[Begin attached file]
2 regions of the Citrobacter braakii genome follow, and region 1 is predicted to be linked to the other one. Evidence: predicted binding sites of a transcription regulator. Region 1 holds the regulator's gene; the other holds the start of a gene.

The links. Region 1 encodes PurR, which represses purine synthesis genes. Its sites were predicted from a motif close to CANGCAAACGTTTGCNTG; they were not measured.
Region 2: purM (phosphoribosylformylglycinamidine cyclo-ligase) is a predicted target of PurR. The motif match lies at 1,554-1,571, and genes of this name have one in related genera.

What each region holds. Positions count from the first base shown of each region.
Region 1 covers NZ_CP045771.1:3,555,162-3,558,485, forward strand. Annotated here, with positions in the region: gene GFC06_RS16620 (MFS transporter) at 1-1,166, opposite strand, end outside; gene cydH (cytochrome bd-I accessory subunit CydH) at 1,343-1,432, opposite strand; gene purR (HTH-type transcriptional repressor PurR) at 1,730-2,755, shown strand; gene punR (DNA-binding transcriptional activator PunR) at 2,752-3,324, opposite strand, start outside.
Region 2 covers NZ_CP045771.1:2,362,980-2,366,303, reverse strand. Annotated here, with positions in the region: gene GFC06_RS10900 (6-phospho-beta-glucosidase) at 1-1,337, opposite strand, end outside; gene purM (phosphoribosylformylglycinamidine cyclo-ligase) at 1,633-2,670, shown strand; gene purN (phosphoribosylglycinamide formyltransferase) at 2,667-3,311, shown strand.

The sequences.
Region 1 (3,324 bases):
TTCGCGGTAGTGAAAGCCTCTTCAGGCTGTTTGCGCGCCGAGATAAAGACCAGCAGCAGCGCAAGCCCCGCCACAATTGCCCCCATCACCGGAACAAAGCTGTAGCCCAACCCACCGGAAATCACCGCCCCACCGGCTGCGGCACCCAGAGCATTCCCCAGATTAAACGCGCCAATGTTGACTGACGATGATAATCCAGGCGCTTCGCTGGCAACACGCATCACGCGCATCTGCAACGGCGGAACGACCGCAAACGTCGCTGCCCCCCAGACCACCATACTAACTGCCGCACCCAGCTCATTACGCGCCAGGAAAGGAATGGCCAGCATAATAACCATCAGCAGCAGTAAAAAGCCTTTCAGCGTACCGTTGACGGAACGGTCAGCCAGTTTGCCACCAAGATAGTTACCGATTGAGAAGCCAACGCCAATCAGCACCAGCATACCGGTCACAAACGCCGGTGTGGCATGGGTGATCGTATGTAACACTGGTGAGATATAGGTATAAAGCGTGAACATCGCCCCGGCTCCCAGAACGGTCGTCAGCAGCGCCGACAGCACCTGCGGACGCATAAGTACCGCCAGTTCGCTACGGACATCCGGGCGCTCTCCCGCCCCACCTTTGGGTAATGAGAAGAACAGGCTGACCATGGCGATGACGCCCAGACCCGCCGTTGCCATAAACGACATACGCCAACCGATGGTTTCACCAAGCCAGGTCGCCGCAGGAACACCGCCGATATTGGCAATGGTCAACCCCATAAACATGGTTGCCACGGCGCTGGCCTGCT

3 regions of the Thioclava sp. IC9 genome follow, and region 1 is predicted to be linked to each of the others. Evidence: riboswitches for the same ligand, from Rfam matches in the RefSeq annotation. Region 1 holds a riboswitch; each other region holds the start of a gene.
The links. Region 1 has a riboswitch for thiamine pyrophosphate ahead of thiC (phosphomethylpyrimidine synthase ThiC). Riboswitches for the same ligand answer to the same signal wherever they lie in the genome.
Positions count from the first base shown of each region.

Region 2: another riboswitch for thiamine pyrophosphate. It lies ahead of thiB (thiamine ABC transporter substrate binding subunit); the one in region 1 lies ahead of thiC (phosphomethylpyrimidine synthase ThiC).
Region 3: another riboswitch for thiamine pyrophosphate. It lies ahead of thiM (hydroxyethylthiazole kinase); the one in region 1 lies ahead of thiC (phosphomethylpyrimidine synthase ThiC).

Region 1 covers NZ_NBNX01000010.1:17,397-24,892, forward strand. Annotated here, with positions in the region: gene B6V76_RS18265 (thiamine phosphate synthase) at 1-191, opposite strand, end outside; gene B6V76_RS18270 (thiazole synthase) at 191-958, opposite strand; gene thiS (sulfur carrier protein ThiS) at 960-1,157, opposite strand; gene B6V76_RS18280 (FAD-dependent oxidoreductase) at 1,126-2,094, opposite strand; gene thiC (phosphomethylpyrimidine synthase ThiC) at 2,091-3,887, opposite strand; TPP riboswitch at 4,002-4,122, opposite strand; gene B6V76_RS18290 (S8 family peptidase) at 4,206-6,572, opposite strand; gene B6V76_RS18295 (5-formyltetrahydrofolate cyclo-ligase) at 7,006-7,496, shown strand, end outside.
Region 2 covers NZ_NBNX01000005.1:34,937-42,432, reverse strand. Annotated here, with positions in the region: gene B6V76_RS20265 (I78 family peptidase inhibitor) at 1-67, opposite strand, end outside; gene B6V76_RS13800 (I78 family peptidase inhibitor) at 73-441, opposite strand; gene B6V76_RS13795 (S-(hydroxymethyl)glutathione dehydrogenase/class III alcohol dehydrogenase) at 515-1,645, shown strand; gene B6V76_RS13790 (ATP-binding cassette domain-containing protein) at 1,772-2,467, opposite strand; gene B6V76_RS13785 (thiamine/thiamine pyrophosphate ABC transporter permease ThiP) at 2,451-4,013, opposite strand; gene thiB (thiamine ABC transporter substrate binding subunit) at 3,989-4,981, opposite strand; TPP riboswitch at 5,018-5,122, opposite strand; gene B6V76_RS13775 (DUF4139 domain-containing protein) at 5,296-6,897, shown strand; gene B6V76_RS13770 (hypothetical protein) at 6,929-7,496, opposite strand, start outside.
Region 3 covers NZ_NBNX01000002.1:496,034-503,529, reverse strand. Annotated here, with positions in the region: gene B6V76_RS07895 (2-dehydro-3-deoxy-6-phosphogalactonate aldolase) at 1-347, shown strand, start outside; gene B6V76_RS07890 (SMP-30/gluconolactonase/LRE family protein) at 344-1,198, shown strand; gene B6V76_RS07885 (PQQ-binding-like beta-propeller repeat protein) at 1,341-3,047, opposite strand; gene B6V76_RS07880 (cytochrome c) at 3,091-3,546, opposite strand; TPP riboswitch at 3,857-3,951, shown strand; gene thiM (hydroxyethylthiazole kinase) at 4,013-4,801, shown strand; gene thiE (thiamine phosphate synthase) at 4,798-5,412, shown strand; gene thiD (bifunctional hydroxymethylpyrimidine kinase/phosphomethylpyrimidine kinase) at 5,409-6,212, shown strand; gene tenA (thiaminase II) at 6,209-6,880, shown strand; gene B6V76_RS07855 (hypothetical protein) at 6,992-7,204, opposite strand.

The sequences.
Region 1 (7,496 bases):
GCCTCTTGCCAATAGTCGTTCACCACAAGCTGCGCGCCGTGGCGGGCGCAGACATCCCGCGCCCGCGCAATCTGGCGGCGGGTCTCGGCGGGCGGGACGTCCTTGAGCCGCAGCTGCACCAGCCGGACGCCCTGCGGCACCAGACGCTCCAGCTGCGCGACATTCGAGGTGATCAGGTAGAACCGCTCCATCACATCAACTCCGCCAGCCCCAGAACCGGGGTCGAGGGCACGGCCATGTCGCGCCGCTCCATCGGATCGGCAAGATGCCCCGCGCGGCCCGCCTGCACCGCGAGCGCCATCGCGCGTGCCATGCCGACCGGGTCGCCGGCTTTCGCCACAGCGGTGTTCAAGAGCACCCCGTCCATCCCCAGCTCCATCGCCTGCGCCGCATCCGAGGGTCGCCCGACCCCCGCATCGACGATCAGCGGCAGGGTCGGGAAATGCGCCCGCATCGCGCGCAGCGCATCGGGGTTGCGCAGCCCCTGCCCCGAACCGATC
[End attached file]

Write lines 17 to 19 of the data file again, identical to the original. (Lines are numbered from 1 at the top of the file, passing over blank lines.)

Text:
Region 3 covers NZ_NBNX01000002.1:496,034-503,529, reverse strand. Annotated here, with positions in the region: gene B6V76_RS07895 (2-dehydro-3-deoxy-6-phosphogalactonate aldolase) at 1-347, shown strand, start outside; gene B6V76_RS07890 (SMP-30/gluconolactonase/LRE family protein) at 344-1,198, shown strand; gene B6V76_RS07885 (PQQ-binding-like beta-propeller repeat protein) at 1,341-3,047, opposite strand; gene B6V76_RS07880 (cytochrome c) at 3,091-3,546, opposite strand; TPP riboswitch at 3,857-3,951, shown strand; gene thiM (hydroxyethylthiazole kinase) at 4,013-4,801, shown strand; gene thiE (thiamine phosphate synthase) at 4,798-5,412, shown strand; gene thiD (bifunctional hydroxymethylpyrimidine kinase/phosphomethylpyrimidine kinase) at 5,409-6,212, shown strand; gene tenA (thiaminase II) at 6,209-6,880, shown strand; gene B6V76_RS07855 (hypothetical protein) at 6,992-7,204, opposite strand.

The sequences.
Region 1 (7,496 bases):